Tuesday, July 13, 2004

This was the last poem I wrote in New Zealand, thirty-five years ago


High in Transylvania - trans-
ported location: the actual setting
3 a.m. Auckland in thin rain. Cicadas
all quiet, all still. Only the
petulant whirr of the recordplayer
& the soft-skull noises of moths
beating their brains out against the opaque walls.

Cicadas all quiet, all still. The moths die
with a soft whirring. The recordplayer
coaxes erotically for your new records. The
cat enters, all wet with droplets of rain, like a
grey night.

                 Do not attempt to isolate
the virus that besets you. Pamper it,
& the voices will emerge from the speaker,
detatch themselves & plunge embodied
into your mouth. The nausea as they beat
against the back of your throat: & the resultant
high, the nutmeg feeling, sad hallucinations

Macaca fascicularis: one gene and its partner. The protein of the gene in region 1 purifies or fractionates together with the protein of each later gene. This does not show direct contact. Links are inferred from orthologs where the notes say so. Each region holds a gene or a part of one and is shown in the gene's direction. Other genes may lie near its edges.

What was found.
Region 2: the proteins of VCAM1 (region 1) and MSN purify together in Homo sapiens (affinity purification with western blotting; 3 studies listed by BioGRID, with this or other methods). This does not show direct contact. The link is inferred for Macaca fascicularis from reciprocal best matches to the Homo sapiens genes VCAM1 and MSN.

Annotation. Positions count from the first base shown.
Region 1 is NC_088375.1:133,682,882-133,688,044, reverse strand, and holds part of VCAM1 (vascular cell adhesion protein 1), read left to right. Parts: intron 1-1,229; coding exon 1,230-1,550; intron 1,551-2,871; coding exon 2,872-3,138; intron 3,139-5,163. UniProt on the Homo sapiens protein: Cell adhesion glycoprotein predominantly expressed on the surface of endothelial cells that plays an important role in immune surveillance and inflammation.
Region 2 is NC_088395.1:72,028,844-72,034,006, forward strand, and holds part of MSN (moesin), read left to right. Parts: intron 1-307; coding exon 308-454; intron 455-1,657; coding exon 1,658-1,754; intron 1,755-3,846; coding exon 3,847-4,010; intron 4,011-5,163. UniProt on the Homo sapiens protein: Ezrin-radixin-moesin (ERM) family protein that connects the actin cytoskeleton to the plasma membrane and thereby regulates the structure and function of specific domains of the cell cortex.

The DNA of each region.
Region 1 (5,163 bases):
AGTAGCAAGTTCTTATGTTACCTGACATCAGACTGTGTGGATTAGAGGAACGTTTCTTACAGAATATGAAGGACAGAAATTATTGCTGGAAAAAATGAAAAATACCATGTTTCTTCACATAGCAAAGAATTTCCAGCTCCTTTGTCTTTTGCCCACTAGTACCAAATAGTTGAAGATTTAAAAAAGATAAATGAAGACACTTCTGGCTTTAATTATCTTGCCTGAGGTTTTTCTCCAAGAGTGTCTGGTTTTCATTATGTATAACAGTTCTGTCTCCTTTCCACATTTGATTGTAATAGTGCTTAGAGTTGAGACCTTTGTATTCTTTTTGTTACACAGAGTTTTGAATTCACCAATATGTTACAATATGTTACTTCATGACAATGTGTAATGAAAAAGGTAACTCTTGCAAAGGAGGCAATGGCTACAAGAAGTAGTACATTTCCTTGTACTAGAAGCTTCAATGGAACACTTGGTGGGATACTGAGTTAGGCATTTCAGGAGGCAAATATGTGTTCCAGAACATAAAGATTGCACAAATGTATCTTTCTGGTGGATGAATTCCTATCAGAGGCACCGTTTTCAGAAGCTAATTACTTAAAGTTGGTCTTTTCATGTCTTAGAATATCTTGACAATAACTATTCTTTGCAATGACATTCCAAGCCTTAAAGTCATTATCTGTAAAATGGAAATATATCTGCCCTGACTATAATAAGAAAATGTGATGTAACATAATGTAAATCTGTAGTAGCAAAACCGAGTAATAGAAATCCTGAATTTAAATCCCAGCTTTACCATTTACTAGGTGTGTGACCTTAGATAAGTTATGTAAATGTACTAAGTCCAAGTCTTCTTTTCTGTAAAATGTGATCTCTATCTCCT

of your nightmare soul.
                                  But this is not
Dracula country. Garlic flowers & the sitar
have driven him away. In grey coffin
with shroud of thin night rain
he is borne ignominiously to sunshine land
to die, wither & die, a flaccid old man
with collapsed intestines, capable of only
the most inconsequential intercourse.

                                                        & you?
You turn off your mind, relax, & float
downstream, absent-mindedly scratching at the
marks the withered gums have left on your throat.

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